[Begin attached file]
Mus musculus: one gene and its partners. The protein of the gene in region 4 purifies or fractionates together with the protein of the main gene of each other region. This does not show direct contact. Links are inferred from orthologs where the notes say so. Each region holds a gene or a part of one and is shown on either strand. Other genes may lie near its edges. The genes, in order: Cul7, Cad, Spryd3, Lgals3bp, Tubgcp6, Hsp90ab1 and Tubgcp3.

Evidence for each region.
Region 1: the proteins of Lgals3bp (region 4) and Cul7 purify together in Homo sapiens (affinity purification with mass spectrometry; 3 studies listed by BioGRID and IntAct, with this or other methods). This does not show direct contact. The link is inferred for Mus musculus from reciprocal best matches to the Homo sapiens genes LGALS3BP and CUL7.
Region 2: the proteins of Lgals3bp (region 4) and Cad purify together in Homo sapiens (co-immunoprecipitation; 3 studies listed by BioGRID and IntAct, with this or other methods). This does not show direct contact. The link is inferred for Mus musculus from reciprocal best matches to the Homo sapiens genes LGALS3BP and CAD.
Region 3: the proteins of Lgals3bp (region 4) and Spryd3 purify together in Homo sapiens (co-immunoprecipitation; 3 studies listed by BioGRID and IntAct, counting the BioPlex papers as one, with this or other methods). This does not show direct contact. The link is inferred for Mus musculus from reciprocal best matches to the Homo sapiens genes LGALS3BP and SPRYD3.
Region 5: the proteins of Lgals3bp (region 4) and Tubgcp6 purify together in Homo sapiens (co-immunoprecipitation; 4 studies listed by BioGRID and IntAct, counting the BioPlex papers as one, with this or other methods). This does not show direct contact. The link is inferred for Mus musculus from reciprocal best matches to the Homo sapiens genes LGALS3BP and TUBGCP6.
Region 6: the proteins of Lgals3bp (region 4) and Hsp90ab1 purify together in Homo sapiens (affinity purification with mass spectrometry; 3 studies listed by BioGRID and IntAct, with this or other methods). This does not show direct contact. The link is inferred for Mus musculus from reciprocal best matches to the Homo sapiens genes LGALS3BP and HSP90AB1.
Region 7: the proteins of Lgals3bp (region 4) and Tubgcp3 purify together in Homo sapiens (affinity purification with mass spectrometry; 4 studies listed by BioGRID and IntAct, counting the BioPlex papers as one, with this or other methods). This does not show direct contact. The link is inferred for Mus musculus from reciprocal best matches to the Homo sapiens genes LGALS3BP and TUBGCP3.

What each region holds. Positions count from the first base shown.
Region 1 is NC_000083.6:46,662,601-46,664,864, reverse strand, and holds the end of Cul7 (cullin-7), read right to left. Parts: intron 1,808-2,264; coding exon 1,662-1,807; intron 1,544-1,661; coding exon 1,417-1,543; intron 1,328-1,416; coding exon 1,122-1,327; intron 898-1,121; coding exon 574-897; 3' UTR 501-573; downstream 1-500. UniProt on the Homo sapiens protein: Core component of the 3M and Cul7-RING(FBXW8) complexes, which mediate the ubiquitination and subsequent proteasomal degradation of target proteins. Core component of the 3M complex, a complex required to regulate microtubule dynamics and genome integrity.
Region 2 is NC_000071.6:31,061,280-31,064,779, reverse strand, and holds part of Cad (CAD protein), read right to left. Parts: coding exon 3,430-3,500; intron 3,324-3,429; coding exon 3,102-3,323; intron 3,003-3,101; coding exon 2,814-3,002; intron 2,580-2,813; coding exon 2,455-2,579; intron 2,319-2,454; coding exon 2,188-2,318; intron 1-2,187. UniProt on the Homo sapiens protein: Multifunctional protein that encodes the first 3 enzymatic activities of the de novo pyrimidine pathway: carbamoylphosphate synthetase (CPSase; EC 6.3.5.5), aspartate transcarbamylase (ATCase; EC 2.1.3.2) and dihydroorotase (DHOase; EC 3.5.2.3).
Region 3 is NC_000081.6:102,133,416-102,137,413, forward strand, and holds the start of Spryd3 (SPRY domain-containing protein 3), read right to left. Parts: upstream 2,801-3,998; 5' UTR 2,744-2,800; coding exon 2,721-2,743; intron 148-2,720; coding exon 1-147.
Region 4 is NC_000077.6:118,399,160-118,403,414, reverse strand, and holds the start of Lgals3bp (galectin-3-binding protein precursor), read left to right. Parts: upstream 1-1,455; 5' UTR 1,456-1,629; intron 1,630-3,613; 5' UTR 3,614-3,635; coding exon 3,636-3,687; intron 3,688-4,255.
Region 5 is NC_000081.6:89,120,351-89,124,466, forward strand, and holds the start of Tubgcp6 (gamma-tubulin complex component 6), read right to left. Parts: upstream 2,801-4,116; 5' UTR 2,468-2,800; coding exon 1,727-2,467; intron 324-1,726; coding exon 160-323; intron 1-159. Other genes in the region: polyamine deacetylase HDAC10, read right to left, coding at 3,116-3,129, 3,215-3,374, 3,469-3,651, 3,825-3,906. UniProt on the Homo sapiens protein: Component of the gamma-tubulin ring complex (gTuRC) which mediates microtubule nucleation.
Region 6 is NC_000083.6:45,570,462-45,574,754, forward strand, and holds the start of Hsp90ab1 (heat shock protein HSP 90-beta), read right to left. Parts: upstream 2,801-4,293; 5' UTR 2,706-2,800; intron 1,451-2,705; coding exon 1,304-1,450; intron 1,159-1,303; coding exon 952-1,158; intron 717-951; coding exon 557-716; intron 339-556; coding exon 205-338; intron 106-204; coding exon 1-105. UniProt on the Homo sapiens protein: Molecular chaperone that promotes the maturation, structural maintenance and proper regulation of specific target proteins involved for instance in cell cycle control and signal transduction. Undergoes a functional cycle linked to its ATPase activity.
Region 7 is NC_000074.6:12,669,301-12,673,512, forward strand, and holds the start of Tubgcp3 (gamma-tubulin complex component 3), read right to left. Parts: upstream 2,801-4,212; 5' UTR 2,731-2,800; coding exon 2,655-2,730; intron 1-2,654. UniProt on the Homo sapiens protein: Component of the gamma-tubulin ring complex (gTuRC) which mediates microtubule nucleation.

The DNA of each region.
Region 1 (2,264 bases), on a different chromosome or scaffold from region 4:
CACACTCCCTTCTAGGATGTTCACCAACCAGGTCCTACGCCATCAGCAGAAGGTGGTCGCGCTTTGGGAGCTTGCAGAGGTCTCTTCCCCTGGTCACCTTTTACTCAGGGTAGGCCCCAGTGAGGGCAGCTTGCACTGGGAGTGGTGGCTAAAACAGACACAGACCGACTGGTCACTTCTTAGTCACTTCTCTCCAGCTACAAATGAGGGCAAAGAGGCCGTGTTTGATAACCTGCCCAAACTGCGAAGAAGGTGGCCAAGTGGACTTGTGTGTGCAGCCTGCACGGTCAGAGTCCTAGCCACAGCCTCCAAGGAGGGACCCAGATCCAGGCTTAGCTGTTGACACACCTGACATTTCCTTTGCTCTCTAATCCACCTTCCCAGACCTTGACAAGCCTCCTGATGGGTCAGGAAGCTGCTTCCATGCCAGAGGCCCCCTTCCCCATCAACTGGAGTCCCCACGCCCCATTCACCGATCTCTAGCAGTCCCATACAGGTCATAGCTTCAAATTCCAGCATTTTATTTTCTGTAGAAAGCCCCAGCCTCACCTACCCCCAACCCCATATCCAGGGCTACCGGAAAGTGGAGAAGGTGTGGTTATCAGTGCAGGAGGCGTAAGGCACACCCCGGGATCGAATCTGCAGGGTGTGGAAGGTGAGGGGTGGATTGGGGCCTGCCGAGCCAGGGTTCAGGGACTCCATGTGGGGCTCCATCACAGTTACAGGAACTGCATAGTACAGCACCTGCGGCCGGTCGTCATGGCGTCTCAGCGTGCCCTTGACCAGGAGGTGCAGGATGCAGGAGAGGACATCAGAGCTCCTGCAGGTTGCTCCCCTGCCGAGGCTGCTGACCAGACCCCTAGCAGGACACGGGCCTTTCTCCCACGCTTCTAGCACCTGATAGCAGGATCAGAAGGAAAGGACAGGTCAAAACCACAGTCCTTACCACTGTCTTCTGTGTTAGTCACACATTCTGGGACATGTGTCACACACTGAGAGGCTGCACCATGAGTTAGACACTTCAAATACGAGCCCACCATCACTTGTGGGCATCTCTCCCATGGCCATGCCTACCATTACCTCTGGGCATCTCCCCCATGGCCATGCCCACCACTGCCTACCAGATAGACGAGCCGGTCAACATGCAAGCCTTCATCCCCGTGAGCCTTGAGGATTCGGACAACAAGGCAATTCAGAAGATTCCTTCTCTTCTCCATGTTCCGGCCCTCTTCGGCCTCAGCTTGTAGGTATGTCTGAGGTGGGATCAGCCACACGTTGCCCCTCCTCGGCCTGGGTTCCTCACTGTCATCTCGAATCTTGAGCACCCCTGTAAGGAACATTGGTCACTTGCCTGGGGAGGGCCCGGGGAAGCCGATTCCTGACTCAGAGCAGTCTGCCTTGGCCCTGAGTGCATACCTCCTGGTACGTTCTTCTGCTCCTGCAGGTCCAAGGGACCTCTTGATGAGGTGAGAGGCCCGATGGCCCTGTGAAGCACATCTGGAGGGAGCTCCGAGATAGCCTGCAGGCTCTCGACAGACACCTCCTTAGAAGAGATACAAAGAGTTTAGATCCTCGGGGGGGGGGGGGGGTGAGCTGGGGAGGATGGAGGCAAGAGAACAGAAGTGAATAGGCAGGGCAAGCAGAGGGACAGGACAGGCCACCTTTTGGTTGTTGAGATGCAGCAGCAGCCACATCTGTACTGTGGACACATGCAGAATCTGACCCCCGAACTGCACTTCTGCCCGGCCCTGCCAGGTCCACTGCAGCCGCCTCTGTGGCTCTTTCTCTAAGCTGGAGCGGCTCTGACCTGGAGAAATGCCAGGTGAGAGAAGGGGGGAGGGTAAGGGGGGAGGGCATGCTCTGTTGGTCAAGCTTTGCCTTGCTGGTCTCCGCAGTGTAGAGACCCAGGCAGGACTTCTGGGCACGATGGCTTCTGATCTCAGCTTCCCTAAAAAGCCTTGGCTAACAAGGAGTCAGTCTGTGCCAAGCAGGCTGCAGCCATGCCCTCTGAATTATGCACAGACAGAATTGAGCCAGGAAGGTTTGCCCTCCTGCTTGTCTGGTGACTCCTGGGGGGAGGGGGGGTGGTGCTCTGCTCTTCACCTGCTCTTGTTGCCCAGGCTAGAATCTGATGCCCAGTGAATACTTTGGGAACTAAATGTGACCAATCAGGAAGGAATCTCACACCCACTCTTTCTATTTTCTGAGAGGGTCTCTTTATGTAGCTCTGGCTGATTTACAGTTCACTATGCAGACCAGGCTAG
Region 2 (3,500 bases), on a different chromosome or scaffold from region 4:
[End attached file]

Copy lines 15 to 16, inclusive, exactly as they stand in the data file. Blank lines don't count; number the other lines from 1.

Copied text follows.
Region 6 is NC_000083.6:45,570,462-45,574,754, forward strand, and holds the start of Hsp90ab1 (heat shock protein HSP 90-beta), read right to left. Parts: upstream 2,801-4,293; 5' UTR 2,706-2,800; intron 1,451-2,705; coding exon 1,304-1,450; intron 1,159-1,303; coding exon 952-1,158; intron 717-951; coding exon 557-716; intron 339-556; coding exon 205-338; intron 106-204; coding exon 1-105. UniProt on the Homo sapiens protein: Molecular chaperone that promotes the maturation, structural maintenance and proper regulation of specific target proteins involved for instance in cell cycle control and signal transduction. Undergoes a functional cycle linked to its ATPase activity.
Region 7 is NC_000074.6:12,669,301-12,673,512, forward strand, and holds the start of Tubgcp3 (gamma-tubulin complex component 3), read right to left. Parts: upstream 2,801-4,212; 5' UTR 2,731-2,800; coding exon 2,655-2,730; intron 1-2,654. UniProt on the Homo sapiens protein: Component of the gamma-tubulin ring complex (gTuRC) which mediates microtubule nucleation.